For most of us, the most interesting thing about a domino is not the little white dots on the front of the tiles (although I was always pretty excited to get double sixes!).
It’s how easily they stand up on the end, and how you can align them with each other in a line, like the boxcars on a train. And then, when you ever so gently give the one at the front the tiniest little tap, it falls over on the one behind it, creating a cascade of dominos falling sequentially, each knocking down one or more until eventually they have all fallen over.
I’m not sure of the proper title for the clever folk who have mastered setting up great domino shows where thousands of domino tiles all fall perfectly and precisely. Are they artists? Engineers? Wranglers? Their work depends on a very steady hand and a clear understanding of domino dynamics—which is basically this: it only takes one tile to get the whole thing going.
Which brings me to Thanksgiving—the great domino show of holidays! It doesn’t take much—not much more than a gentle tap—for the first gratitude domino to fall and for gratitude to start skittering out across the landscape. It just takes someone (like you, or me) to get it started and give the first tile a little nudge.
Even in the hardest years in our nation’s history, we have been able to find so many things for which we can be grateful. We can still give the domino called “gratitude” a little nudge. And it doesn’t take much more than that nudge to see the gratitude dominos start to fall all over the place.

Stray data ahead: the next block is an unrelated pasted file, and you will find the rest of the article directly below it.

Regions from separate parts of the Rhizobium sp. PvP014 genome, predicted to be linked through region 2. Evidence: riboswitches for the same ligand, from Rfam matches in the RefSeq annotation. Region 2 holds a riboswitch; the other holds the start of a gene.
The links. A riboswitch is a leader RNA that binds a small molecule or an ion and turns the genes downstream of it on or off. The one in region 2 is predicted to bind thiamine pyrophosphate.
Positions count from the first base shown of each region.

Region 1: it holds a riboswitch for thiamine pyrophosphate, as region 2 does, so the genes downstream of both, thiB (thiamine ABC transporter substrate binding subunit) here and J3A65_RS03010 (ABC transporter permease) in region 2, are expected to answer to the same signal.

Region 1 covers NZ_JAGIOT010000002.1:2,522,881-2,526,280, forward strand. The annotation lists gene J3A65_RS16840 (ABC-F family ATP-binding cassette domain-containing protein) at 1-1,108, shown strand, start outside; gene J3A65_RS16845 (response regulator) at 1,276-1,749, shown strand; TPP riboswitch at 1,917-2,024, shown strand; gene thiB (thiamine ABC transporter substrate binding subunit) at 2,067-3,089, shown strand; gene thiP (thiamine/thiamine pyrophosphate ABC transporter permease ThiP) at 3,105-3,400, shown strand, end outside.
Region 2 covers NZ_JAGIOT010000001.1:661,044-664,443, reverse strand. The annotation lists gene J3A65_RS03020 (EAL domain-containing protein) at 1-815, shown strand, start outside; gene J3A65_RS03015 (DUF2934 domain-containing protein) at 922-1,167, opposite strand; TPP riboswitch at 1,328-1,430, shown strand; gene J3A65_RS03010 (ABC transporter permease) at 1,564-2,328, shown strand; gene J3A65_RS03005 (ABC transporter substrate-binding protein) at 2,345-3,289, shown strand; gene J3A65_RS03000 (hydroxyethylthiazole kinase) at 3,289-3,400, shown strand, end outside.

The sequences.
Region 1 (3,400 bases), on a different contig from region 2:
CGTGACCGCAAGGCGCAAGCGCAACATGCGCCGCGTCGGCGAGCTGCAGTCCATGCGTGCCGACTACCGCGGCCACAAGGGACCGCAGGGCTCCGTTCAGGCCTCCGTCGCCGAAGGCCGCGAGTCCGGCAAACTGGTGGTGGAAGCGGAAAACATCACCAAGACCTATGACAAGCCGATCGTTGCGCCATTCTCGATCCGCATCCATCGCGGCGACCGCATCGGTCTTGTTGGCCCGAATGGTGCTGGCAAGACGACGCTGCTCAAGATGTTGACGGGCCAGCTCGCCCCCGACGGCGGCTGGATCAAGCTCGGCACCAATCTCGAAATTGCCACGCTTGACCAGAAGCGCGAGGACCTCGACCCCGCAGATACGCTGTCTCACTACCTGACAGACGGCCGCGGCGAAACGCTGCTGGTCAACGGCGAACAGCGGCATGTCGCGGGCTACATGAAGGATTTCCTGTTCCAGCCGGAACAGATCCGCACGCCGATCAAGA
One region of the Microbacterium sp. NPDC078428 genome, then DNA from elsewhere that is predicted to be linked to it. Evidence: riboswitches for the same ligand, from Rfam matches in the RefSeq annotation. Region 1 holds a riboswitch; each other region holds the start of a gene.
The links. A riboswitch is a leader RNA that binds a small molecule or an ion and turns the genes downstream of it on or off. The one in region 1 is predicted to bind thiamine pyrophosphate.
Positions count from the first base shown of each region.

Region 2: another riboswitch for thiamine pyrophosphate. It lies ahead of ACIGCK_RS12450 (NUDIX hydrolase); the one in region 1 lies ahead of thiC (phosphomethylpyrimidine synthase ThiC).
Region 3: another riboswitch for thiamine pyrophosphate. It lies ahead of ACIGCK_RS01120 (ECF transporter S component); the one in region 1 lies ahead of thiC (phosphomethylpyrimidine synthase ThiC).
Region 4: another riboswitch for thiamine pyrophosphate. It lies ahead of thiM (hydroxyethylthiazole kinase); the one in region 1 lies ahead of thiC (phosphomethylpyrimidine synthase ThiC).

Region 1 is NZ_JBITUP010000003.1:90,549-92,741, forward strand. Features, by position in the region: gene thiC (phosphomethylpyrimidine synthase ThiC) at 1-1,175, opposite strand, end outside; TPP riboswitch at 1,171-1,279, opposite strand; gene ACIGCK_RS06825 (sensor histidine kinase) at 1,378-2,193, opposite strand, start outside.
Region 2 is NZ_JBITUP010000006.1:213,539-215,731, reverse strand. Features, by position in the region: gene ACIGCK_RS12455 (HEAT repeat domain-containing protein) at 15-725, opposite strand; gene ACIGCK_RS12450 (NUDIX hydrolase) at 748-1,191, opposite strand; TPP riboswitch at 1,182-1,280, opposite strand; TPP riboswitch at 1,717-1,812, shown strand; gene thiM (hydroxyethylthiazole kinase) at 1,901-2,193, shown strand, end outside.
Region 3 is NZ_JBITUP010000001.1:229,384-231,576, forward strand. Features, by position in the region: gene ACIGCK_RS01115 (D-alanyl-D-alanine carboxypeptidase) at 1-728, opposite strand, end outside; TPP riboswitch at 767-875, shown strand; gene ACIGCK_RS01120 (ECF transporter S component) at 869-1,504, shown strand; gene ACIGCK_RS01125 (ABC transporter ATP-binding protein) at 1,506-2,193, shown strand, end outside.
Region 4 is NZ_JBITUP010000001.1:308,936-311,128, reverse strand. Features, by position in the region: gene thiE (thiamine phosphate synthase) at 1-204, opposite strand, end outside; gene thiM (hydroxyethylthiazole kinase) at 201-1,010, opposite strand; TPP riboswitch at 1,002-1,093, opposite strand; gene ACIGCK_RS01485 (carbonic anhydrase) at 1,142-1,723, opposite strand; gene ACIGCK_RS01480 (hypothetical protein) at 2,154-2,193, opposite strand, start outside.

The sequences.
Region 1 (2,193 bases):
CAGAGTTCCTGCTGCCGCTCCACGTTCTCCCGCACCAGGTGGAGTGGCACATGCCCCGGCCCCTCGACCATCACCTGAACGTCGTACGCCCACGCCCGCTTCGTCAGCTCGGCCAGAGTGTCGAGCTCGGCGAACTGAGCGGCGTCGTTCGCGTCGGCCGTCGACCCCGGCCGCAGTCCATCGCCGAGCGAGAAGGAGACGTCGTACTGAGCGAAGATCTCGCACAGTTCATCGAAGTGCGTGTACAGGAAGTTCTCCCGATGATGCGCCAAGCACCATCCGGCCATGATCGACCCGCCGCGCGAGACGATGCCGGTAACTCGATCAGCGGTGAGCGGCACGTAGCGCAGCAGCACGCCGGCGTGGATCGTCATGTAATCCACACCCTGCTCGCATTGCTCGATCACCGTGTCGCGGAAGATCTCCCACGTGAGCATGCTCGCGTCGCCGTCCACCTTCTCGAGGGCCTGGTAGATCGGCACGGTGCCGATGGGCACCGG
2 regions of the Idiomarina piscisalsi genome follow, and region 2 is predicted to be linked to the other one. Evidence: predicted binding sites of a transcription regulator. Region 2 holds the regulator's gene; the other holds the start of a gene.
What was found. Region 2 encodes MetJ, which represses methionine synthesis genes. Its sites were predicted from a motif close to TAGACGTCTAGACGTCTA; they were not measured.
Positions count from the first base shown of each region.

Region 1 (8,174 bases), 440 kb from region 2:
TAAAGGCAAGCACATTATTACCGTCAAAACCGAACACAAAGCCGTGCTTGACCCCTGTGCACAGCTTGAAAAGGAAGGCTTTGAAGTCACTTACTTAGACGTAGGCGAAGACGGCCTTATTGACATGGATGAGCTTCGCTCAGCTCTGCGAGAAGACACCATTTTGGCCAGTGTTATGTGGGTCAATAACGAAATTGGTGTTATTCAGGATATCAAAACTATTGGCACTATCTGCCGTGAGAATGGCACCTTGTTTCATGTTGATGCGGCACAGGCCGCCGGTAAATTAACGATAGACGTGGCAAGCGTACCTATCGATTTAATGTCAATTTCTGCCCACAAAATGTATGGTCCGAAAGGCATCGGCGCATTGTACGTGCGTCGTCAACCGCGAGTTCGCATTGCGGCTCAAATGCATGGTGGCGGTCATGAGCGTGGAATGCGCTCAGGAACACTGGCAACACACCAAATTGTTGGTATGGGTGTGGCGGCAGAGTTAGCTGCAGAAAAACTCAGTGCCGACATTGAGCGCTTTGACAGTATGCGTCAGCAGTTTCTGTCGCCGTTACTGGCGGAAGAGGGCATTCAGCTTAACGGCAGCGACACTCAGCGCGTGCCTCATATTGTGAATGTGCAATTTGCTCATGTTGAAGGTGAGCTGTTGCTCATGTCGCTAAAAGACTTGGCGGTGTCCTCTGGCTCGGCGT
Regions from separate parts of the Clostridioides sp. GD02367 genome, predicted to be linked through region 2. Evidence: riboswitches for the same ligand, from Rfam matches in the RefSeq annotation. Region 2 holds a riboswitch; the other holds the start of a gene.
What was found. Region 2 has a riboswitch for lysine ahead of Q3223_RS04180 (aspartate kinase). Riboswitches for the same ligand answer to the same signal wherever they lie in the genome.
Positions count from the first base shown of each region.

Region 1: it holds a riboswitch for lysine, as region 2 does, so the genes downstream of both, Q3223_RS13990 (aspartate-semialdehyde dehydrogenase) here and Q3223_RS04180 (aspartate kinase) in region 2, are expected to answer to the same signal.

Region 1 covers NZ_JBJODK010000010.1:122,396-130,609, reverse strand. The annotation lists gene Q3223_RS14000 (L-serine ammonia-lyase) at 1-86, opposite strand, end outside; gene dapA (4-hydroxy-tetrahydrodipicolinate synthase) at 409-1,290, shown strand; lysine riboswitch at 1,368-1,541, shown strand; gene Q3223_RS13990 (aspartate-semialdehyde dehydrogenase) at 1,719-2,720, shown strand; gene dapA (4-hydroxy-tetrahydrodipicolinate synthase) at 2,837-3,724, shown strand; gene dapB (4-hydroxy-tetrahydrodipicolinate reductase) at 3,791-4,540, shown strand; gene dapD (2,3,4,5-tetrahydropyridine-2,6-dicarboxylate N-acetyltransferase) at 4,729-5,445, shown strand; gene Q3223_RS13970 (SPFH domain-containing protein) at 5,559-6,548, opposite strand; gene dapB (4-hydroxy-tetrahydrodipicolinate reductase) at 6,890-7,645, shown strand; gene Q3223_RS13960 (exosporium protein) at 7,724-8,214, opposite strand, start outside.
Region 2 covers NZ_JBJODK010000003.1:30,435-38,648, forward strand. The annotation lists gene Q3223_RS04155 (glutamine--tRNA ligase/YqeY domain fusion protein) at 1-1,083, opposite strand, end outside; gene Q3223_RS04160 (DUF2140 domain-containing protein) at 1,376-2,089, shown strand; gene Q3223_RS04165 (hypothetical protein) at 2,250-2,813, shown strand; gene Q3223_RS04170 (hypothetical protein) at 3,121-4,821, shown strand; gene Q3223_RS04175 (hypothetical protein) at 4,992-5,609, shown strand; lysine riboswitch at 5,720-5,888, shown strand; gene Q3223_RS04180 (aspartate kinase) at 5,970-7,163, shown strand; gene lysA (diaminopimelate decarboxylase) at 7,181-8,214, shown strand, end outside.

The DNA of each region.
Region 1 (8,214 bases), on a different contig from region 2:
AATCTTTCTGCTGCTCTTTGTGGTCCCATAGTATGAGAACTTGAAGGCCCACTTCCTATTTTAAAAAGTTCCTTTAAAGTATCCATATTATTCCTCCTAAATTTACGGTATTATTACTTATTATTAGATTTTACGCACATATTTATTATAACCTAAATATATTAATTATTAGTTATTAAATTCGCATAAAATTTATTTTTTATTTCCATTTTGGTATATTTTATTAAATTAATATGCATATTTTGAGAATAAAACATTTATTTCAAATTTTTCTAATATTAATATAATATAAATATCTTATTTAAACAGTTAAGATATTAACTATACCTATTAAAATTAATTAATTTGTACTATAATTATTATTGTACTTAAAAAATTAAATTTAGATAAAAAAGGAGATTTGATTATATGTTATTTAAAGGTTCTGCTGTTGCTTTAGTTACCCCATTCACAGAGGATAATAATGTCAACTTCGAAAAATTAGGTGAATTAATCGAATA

That is just one of the reasons why the annual Thanksgiving holiday, and this season of gratitude, is so important. Gratitude gives rise to hope, and hope gives rise to healing, and our mission is healing. Is it possible that in our acts of thankfulness and prayer at this time, we are engaged in our mission? I believe so. In living our lives in grateful ways, we see our mission to extend God’s care through the ministry of physical, mental, and spiritual healing strengthened and affirmed.
Thank you for what you do each day to make Adventist HealthCare a place where gratitude is valued. Thank you for sharing a sense of hope with those in your care. Hope, when shared, is a gratitude domino, and it nudges the healing process along.
You will be in my prayers this Thanksgiving season. For those who have experienced loss, I pray that you will know God’s comforting presence. As we continue to work in extraordinary and difficult circumstances, I pray that God will sustain and strengthen us. I thank God for each you—and I am grateful to be a part of the Adventist HealthCare family.